worth while to communicate to the public in this twelve feet higher than the obelisk of Luxor, one of work of great strength, inclined in its shape, had to sheet. Having lost much capital in farming in his the finest ancient erections of this character, and it be constructed, into the particulars of which it is need native county, Mr Kemigrated in 1824, with a weighs thrice as much as the same Egyptian pillar. less to enter. Suffice it to say, that on the 12th of number of sons and daughters, to New South Wales, of Pytterlaxe, in the neighbourhood of St Petersburgh, great crowd had assembled to witness it. The empe, Brisbane, he very quickly found himself settled in an The Alexandrine Column was cut from the quarries July the debarkation

of the monolithe took place. A where, his scientific acquirements having recommended in the year 1631. These quarries are situated no great ror and empress appeared on the scene. The signal way from the shores of the watersenveloping that region was given, and the importance of the operation may agreeable and lucrative situation on the Emu Plains. and the Russian capital. While the stone was in the be guessed by the fact that all the workmen fell in- The letter in question is one written by Mr Kcourse of being excavated, a vessel was also in prepara- voluntarily and simultaneously on their knees before at his settlement of Cardross, Goulburn, on the 5th of tion for the conveyance of its enormous mass from

its venturing

on the task, and prayed for its success. Four- July 1839; the object of which was to acquaint one native site to that chosen for it in St Petersburgh. This teen capstans were set in action to move the column, of his sons, who still resides in this country, with his vessel was broad and flat-bottomed, one hundred and while six were devoted to the keeping of the vessel

, present circumstances. It was of course not meant forty-seven feet long, and calculated to draw only about otherwise bound also, in its place. The result was for publication ; but as it possesses a general interest, seven feet of water under a weight of two million six fortunate. Slowly, and amid profound silence, the

as an account of the career and present situation of a hundred thousand pounds, a weight considerably column began to move, and in ten minutes, without prosperous emigrant, it is here, with the permission of exceeding that of the monolithic shaft. With a greater accident, it was safely brought to a spot beneath the

his friends, laid before the public :draught, it could not have traversed the numerous window of the palace, whence the empress had beheld

“ We [Mr K— and one of his sons named James) shallows in the line of its intended course. On the the scene.

have been striving very hard for the last twelve years, 5th of June 1832, this vessel, in itself a work of huge

An inclined plane was now to be made, to bring it chase of land and live stock. We have now as much

and vesting what money we could realise in the purbulk, was brought to anchor near to the quarries of up to the level of the spot, where its pedestal was Pytterlaxe. erected, in the centre of a square; and 600 carpen, tune for those I leave behind; and in regard to land, we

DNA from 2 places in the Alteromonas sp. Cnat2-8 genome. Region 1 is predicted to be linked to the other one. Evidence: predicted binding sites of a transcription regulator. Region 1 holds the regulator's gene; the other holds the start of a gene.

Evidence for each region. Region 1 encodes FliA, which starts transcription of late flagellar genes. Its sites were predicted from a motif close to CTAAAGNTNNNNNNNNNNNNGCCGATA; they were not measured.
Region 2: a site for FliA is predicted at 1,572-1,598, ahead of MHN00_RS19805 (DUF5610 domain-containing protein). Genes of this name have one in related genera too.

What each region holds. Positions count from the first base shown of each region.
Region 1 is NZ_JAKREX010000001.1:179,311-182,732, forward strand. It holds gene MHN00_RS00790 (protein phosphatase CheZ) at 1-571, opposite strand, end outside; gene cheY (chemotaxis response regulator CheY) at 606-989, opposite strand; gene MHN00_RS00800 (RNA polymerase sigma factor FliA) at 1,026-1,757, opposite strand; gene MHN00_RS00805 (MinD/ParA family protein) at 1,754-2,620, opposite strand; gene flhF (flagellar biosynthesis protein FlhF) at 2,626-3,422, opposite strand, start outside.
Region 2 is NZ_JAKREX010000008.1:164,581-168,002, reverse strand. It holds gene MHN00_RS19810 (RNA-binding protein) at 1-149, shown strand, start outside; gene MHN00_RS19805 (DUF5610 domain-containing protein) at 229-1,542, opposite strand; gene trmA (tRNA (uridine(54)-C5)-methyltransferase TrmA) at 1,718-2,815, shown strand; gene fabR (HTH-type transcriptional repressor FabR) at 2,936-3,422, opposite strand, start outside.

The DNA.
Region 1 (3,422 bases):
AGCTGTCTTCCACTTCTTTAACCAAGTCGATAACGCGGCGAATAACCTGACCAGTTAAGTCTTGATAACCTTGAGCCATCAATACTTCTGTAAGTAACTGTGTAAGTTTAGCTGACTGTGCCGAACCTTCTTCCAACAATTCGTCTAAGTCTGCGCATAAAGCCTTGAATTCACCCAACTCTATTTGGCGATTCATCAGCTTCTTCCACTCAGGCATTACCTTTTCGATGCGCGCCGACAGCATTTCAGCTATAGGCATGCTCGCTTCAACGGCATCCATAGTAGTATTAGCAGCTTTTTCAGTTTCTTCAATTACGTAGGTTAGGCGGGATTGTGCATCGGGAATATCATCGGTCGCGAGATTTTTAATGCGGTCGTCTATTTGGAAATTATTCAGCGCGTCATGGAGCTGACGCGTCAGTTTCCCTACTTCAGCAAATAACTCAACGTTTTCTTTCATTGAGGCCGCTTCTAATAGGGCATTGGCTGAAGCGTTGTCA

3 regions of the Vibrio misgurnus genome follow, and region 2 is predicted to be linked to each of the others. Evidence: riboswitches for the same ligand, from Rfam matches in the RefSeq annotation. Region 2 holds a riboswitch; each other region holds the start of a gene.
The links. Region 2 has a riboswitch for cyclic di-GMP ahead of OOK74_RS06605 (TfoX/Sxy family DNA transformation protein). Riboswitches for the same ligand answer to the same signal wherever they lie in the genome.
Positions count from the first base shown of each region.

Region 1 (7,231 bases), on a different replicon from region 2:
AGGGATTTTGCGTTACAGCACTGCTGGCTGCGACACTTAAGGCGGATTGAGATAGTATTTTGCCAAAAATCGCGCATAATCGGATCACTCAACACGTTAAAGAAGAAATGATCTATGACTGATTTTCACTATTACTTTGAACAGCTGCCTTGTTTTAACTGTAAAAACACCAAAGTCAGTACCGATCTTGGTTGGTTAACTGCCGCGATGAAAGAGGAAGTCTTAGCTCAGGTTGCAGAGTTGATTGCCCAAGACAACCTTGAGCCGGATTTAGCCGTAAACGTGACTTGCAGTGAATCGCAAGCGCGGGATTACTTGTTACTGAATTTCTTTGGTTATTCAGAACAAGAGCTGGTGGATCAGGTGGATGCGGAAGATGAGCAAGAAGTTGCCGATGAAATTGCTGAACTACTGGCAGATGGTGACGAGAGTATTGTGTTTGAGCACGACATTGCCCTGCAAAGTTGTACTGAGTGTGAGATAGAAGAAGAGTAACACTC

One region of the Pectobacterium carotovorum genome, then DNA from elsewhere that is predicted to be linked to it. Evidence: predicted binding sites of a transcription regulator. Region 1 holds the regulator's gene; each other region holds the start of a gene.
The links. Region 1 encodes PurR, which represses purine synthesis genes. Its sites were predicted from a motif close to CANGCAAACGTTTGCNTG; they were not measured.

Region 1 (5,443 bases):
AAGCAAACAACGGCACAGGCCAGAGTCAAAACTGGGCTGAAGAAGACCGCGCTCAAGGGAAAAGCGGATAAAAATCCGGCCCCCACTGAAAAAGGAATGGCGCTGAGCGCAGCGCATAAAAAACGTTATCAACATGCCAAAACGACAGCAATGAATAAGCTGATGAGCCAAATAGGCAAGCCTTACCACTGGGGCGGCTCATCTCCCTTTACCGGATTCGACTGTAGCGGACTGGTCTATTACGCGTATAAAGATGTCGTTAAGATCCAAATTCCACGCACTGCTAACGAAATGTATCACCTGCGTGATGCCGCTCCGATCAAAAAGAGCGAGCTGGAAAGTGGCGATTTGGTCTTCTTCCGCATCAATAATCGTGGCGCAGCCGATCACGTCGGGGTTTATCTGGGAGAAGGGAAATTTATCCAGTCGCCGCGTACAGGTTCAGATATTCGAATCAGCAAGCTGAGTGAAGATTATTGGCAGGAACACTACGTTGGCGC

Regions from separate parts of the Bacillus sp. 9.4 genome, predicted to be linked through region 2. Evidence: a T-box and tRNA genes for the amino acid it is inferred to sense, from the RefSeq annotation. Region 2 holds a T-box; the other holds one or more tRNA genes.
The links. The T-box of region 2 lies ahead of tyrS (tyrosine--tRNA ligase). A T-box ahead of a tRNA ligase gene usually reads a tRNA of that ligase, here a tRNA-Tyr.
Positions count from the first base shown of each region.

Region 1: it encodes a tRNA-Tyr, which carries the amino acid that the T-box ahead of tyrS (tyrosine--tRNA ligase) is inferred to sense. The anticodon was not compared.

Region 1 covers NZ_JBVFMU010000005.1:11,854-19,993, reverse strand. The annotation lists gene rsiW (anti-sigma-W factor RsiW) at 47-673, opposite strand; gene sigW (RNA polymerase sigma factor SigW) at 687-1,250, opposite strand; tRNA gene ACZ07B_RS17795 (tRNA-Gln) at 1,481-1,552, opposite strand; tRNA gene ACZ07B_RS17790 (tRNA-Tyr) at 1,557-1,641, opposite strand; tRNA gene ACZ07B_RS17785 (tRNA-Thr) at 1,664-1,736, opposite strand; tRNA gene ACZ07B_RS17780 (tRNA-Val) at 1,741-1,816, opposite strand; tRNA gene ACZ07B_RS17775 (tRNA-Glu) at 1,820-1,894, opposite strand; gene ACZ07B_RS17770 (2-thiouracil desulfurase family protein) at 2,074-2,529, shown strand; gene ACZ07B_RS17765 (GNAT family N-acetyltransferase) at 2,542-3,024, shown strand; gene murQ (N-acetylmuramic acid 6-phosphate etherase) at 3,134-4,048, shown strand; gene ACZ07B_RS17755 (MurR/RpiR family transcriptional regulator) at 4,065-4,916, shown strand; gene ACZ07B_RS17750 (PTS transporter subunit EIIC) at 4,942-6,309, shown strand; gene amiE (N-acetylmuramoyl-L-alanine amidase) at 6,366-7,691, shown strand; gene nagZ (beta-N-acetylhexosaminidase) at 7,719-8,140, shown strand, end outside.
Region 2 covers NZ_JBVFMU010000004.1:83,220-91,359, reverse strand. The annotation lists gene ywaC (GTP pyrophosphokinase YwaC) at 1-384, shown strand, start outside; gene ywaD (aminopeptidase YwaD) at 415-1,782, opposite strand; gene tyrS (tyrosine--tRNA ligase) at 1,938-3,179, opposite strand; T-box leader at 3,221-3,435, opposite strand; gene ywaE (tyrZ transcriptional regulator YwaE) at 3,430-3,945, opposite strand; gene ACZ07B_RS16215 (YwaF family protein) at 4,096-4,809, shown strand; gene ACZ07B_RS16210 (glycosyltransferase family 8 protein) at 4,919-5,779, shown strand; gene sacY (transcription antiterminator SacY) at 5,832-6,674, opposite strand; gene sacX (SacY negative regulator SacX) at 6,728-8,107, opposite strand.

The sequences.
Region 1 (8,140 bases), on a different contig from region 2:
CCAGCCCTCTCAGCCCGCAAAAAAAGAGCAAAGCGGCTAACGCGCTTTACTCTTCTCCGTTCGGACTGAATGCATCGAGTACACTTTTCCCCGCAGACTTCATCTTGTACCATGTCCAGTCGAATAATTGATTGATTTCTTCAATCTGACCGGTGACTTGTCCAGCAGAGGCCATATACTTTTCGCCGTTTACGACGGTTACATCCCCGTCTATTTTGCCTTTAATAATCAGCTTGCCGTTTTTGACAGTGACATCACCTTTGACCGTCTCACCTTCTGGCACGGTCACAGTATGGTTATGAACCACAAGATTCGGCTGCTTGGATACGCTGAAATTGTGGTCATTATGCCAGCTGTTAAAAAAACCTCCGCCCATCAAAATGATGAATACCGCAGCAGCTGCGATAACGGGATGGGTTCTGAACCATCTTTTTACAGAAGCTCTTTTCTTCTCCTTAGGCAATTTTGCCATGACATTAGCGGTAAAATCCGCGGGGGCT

stock as is required for the foundation of a splendid forPreparations on a vast scale had been previously ters addressed themselves to this task. The inclined have abundance, and I only wish to obtain 850 acres more, made for the embarkation of the columnar shaft. Á plane was 490 feet long, and 100 feet in breadth, and, to render my establishment on the sea-coast one of the mole or causeway had been carried into the sea to the at its greatest eleration, rose to thirty-five feet. The most perfect in the colony : this must fetch a high price length of thirty fathoms, forming in itself a goodly same difficulty which obstructed the rolling of the at auction, still it is worth double to me that it would be pier, and requiring considerable labour. It was raised column to the water, impeded its progress up this plane. to any other purchaser. upon stakes, driven into the sea-bed, and consisted of This was the inequality in thickness, and it was always Our different estates at present stand as follow :strong interlaced or crossing beams, the interspaces necessary, when the thick end of the column got in ad- to wit, lst, Cardross, where I now reside, contains 2000 of which were filled with stones. At the end of this vance, to make it pause and revolve upon itself till the acres, with 200 acres in cultivation ; my grant.—2d, mole, a transverse embankment was formed, and by lesser end was brought forward also. After a time, the Cardross Grange, adjoining the above, contains 1000 acres, moored. It was necessary, however, first to deepen happening to the wood-work. Before the passage of the 200 acres in cultivation ; grant to James.--4th, Straththe side of this, or rather inside of it, the vessel was inclination was safely surmounted, without any accident with 100 acres in cultivation; a purchase.-3d, Maxton the channel by two feet, in order to admit of the free inclined plane, it ought to be mentioned, workmen, to allen, adjoining